What Domain Investors Can Learn from the Bankruptcy of Commerce Corp

Dec 23 2012

Domain Investors don’t and have no reason to know anything about Commerce Corp.  Commerce Corporation was the largest (or one of the largest) suppliers to independent garden centers and officially closed down yesterday.  They simply were the biggest and cheapest vendor in the nursery space.  They were the giant.  Their prices and technology were the targets of most other vendors.  If they had a gap in their line, they simply bought a company that filled it.  But they failed and it was interesting how it unfolded. They had to announce this week that they were closing and yet most people didn’t even know anything was wrong until a week ago.  How can a domain investor learn anything from a totally unrelated business you may ask. In my opinion, I’ll give you 10.

1.  There is no such thing as too big to fail.  Commerce was enormous.  Like all businesses the last couple years, sales were down, but they still carried a depth of line that was unmatched.   On the surface their were no blips on the radar that pointed to anything even close to failure. While the little guy struggled, they all seemed jealous that the big boy was going strong and had all the purchasing power. They were lucky to be big, or so everyone thought.

2.  If a competitor sees you down they are going to kick you in the ribs and tell everyone you are hurting.  The downfall of Commerce was finalized with one simple press  release.  True Value put out a press release saying the Scotts (the worlds largest fertilizer and garden product company) was no longer going to sell to Commerce and if anyone needed Scotts products they would happy to provide a quote and supply the product.  Before that release most people had no idea Commerce wasn’t paying their bills and placed orders as usual.  But now they had questions because……

3. No company wants to buy from somebody that may not be able to deliver the goods. A business survives on selling products.  The only thing worse than paying too much is having nothing to sell.  The press release by True Value put doubt into the mind of buyers and they started calling around trying to figure out what this all meant.  Vendors to Commerce who actually had been paid on time started wondering if they were now going to start having problems.  Customers canceled orders and the suppliers of Commerce started looking for other sales outlets immediately.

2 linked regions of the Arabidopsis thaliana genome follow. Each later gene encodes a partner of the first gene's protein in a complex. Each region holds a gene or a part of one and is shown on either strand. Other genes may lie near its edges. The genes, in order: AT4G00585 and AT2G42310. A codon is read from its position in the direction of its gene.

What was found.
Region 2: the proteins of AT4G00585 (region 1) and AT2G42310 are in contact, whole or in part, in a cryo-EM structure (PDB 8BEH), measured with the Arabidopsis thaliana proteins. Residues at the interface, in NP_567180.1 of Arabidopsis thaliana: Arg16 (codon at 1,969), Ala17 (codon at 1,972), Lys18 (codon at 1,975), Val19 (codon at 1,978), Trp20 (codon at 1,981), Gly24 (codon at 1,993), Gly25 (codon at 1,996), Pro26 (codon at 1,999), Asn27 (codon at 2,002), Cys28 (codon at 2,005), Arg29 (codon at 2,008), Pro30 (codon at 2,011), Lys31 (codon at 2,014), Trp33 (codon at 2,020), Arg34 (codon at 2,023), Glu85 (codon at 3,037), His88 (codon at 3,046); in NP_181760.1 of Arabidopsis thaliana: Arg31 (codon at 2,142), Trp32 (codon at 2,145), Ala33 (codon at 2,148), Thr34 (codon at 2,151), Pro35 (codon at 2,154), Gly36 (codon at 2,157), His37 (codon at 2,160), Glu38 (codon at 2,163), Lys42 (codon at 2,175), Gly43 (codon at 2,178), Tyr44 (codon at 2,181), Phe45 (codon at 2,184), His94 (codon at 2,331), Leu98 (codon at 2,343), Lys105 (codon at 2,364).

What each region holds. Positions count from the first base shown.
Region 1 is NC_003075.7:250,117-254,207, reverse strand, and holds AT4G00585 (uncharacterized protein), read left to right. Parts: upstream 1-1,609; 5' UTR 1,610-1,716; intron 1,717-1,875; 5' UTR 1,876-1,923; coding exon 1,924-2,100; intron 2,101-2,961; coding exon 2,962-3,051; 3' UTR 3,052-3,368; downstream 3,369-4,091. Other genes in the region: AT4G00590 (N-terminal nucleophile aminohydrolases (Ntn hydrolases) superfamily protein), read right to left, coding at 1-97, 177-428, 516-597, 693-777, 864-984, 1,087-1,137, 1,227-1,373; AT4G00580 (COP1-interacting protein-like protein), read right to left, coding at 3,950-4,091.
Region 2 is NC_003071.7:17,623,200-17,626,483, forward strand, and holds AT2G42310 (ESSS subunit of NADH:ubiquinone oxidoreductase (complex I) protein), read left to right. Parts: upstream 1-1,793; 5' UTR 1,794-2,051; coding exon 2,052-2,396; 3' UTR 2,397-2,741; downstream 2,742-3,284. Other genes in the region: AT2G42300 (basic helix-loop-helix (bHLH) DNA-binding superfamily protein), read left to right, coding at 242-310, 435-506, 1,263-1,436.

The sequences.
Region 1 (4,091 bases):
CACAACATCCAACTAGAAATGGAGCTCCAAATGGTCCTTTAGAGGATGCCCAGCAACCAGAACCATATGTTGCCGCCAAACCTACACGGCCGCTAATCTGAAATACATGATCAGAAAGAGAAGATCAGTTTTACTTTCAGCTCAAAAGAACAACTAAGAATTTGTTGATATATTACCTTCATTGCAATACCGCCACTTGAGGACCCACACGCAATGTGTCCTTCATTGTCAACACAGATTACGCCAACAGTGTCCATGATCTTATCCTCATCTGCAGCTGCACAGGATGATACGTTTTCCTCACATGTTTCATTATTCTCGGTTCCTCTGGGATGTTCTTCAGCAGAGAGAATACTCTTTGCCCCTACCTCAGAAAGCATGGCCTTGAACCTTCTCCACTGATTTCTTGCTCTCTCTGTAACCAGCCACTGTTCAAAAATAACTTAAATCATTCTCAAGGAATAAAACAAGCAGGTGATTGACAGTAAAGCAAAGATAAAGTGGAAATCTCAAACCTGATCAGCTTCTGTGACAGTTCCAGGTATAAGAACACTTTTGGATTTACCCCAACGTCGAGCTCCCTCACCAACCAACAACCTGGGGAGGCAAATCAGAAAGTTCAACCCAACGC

4.  There is no stronger emotion than doubt.  Doubt is uncomfortable and when people started doubting Commerce it all fell apart within days.  Financial problems that may have be repairable immediately ballooned to irreparable when thousands of customers started canceling orders and vendors refused to ship product.

5.  The best technology among your peers guarantees nothing.  Technology is only of value if.  1. You have customers   2. The technology saves you money or makes it easier to sell more.

6.  The size of the party is not directly correlated to the success of the company.  Sorry domain investors.  Some people like to spend all their money on a good party but that doesn’t mean the company throwing the party is a solid company.  The domain conferences show that.  Commerce had some huge bands at their trade shows and they paid for everything including the hotel.  After you sober up you still have to have a supplier that can deliver the goods for the other 364 days

7.  The low margin, lowest price, high volume game is tough.  It’s almost always a make or break game.  Often the winner is the one that can take losing money the longest.

8.  Everything can change overnight.  Give me a business and I can probably name one major event that would lead to the closing of that company.  While we all hope it will never happen and the real reality is that things that appear quickly actually had visibly been coming for a while,  it does happen.  There is a reason Schilling is diversifying and investing in new TLDS and Marchex continues to sell off its portfolio as it concentrates on other areas of Internet marketing.  It’s not that they don’t believe in domains and traditional URLS, its that they are smart enough to take some eggs out of the basket to make sure they don’t lose everything if things change.

9. Take advantage of your competitors as they struggle.  Yes there are people that are going to suffer when a company goes under but a competitor has to take the opportunity to gain.  Whether it be scavenging up employees, taking their old customers, or even buying up liquidated inventory, you have to do it.  Our company has made more money in the last 3 years buying product at auctions of bankrupt nurseries than we have growing our own.

10.  Learn from their mistakes.  Too many people think that they are already doing things that will prevent them from having the same issues.  There is only one way to find out if that’s true.  Find out what happened.  Make some calls, read bankruptcy paperwork.  Gather up information so you can find out what mistakes were made that lead to the downfall.  There’s usually a little more to the story other than they spent more than they made.

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Outsmarting the Dumb, Outworking the Smart

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  1. Bruce Diller


    Thank you for your deep insight!
    I have always found that I learn the MOST from companies outside the business I’m in, the same holds true for finding creative ideas.
    Often times it is OTHER businesses that offer the seed for MY growth.
    Happy Holidays

    PS is Being There among your top movies – lol (it’s one of my favorites w lots of lessons

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